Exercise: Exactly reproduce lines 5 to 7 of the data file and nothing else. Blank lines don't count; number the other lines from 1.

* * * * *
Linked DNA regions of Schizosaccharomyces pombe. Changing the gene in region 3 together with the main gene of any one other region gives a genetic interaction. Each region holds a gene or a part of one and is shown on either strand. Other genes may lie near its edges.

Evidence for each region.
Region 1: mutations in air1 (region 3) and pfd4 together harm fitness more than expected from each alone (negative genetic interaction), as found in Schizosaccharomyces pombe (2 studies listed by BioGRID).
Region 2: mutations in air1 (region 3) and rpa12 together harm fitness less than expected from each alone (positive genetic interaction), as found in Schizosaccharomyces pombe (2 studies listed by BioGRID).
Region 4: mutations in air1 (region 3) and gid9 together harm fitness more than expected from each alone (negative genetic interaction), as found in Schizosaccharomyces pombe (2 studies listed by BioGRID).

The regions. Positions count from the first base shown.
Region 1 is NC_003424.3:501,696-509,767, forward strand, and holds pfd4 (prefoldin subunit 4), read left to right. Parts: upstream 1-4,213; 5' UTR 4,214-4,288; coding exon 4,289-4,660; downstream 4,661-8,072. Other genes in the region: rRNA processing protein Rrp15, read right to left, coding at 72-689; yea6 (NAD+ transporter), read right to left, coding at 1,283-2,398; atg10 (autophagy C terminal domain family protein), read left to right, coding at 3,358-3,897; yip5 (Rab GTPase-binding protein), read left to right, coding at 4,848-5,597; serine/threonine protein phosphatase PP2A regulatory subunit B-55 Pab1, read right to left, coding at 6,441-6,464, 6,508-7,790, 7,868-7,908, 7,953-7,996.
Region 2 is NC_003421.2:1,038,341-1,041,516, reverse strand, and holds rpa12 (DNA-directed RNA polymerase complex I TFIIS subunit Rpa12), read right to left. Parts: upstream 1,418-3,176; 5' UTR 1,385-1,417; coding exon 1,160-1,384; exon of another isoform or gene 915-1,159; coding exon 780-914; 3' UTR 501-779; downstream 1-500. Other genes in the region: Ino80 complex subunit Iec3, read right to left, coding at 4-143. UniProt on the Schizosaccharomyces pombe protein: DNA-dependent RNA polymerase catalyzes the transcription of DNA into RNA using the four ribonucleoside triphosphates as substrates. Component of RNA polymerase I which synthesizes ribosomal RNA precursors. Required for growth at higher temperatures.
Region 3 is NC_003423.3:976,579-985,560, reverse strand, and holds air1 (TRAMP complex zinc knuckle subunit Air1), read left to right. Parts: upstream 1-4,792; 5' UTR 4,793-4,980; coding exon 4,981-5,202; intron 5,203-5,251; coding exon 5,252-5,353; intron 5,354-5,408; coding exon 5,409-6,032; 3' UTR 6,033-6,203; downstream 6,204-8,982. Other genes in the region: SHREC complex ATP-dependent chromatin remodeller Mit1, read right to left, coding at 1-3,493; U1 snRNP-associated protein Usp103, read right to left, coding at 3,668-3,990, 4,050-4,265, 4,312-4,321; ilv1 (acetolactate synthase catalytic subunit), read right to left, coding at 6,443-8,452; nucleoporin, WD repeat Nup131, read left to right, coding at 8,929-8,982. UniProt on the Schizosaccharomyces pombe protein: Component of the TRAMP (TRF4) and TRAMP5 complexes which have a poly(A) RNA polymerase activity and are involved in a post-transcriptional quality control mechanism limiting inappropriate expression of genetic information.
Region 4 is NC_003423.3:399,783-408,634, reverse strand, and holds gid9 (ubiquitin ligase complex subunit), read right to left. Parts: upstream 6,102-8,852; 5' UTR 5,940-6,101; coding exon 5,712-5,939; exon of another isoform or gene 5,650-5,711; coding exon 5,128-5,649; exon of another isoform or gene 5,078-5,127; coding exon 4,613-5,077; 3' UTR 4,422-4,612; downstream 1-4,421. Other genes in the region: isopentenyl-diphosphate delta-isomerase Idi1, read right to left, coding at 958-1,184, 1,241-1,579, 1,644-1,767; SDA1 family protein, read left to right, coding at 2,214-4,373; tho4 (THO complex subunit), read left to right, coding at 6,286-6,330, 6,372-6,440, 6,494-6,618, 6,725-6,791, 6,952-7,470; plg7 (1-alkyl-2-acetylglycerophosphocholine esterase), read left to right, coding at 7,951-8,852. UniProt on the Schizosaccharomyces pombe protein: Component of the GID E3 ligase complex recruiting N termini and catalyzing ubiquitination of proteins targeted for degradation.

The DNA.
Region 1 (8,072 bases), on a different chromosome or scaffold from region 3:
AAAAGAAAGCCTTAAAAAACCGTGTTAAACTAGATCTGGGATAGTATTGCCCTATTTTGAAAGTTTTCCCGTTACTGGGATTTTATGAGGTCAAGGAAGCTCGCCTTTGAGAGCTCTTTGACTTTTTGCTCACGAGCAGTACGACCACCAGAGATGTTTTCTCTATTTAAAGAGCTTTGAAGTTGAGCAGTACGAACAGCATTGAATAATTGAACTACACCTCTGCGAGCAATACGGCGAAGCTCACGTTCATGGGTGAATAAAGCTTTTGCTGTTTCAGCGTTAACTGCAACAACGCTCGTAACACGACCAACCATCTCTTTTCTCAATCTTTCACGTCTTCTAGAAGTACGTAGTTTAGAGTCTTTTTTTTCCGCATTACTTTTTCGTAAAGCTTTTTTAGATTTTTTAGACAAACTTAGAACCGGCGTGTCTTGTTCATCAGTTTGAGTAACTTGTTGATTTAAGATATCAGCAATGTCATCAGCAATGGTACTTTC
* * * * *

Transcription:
Region 4: mutations in air1 (region 3) and gid9 together harm fitness more than expected from each alone (negative genetic interaction), as found in Schizosaccharomyces pombe (2 studies listed by BioGRID).

The regions. Positions count from the first base shown.
Region 1 is NC_003424.3:501,696-509,767, forward strand, and holds pfd4 (prefoldin subunit 4), read left to right. Parts: upstream 1-4,213; 5' UTR 4,214-4,288; coding exon 4,289-4,660; downstream 4,661-8,072. Other genes in the region: rRNA processing protein Rrp15, read right to left, coding at 72-689; yea6 (NAD+ transporter), read right to left, coding at 1,283-2,398; atg10 (autophagy C terminal domain family protein), read left to right, coding at 3,358-3,897; yip5 (Rab GTPase-binding protein), read left to right, coding at 4,848-5,597; serine/threonine protein phosphatase PP2A regulatory subunit B-55 Pab1, read right to left, coding at 6,441-6,464, 6,508-7,790, 7,868-7,908, 7,953-7,996.